Hannah might be on holiday at the moment, but her dedication to Paperback Rioter remains. Here’s her take on the American withdrawal from Iraq:
I’m on holiday in Paris at the moment. So far we`ve managed to visit most of the main sights associated with a trip to Paris: the Louvre, Notre Dame, the Seine. One of the other stalwarts of any foreign holiday is the reassuring presence of the BBC World Service on the hotel cable TV. It was from this source, this morning, that I learnt that the last US combat troops are leaving Iraq.
So ends the seven-and-a-half-year long occupation, and the formative geopolitical event of the new millenium. It was also one of my formative political moments. I was 14 when the “Coalition of the Willing” invaded Iraq in the March of 2003. I woke up, got up as I would any other morning, made my breakfast as usual and turned on the television to see the Americans’ “Shock and Awe” raining down on Baghdad, lighting up the night skyline. At school assembly, our Head of Year lead prayers for Iraq; she may have lit a candle – my memory isn’t clear – but it was a sombre moment; but in truth, not entirely unexpected. While the moment the war began came as a surprise, it had been foreshadowed by a long and fractious political process. Several members of my school year had attempted to organise a walkout in protest, and not those you would have imagined as tuned in to politics. In the end the teachers got wind of it and put a stop to the idea, although they bought us with for the opportunity to write letters to the Government in school time. I enthusiastically joined in, as did a great many others in this country. Around 1 million people demonstrated in London, out of a normally politically sluggish population. It did nothing.
So what has this year’s long conflict achieved? The other thing about BBC World is that, released from the watchful eye of the government and querulous and organised conservatives, it is free to drop the pretense that, to the extent that there is objective truth, it always lies equidistant between opposing positons, on any given topic. I’ve therefore been able to watch the BBC’s finest telling it like it is, on Iraq. The report opened with an American soldier speeding out of Iraq in convoy crying, “Wooh! It’s over! We won! America, I love you! We’ve brought democracy to Iraq!”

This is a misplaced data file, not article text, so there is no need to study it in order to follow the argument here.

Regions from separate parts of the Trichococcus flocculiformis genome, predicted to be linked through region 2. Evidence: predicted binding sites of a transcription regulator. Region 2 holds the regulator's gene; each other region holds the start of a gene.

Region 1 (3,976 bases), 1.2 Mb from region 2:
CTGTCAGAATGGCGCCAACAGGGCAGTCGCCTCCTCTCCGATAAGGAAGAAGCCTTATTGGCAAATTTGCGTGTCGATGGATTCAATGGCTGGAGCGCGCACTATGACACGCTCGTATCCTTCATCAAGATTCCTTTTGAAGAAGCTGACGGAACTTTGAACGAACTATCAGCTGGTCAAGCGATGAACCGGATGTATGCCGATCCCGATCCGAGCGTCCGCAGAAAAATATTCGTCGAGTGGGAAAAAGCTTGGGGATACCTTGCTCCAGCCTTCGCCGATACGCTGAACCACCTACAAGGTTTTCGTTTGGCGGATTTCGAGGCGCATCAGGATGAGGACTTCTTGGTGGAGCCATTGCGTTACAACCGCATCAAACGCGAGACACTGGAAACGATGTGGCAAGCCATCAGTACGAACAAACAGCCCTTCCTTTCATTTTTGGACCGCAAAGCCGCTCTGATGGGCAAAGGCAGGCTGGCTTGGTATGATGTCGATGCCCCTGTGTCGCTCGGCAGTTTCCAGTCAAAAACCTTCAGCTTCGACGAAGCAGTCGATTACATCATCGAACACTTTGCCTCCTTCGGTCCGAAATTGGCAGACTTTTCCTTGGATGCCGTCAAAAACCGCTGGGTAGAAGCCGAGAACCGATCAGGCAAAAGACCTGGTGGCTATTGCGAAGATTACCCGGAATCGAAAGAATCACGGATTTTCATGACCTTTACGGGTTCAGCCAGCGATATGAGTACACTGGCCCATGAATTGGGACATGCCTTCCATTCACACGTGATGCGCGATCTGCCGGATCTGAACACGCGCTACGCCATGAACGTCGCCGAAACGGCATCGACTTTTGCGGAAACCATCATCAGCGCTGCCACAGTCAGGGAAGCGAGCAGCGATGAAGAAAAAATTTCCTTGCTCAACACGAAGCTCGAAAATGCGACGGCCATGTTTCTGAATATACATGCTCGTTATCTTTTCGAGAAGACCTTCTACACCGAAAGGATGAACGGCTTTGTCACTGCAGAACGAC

The report then cut to BBC correspondent, Hugh Sykes, who called this “triumphalism” and told us that 100, 000 Iraqi civilians had been killed; that Iraq now had a chapter of al Qaeda, which it had never done previously; security was low due to the disastrous decision to disband the Iraqi army in the wake of the invasion; even those Iraqis who do not want Western troops to leave didn’t want them to come in the first place; finally and most, damningly, Iraq, far from being a successful democracy, is now completely without a permanent government.
What he did not say is that, however much its apologists resist their classification as such, this conflict has brought civilian casualties on the other side as well, with 191 people being killed in Madrid, in 2004, and 52 in London, in 2005.
Jeremy Bowen was even more blunt, on the main 10 o’clock evening bulletin. It was “impossible”, he said, “to call this a victory.” 4,500 American troops had been killed and 30,000 injured; “huge mistakes” had been made in the execution of the occupation. “We don’t want them” said a representative Iraqi. It was, the report summed up, “one of the most damaging military adventures in (US) history.”
They are right. Judged by any of its publically stated aims, the occupation has been an utter failure: the WMDs Iraq was, ostensibly, invaded to contain never existed and to say that its citizens are better off now is to conjure up this absurd image.
This news comes the same week that fresh suspicions emerged over the death of WMD inspector and whistleblower, David Kelly. Truly, this whole period was a shabby, shameful episode of British history.
Sadly, some mistakes cannot be fixed. Western forces may be able to extricate themselves from Iraq, but the hundreds of thousands of dead will remain dead and democratic Iraq is unlikely to survive its internal struggles. To quote Hugh Sykes: “It’s over? We won? No and No.”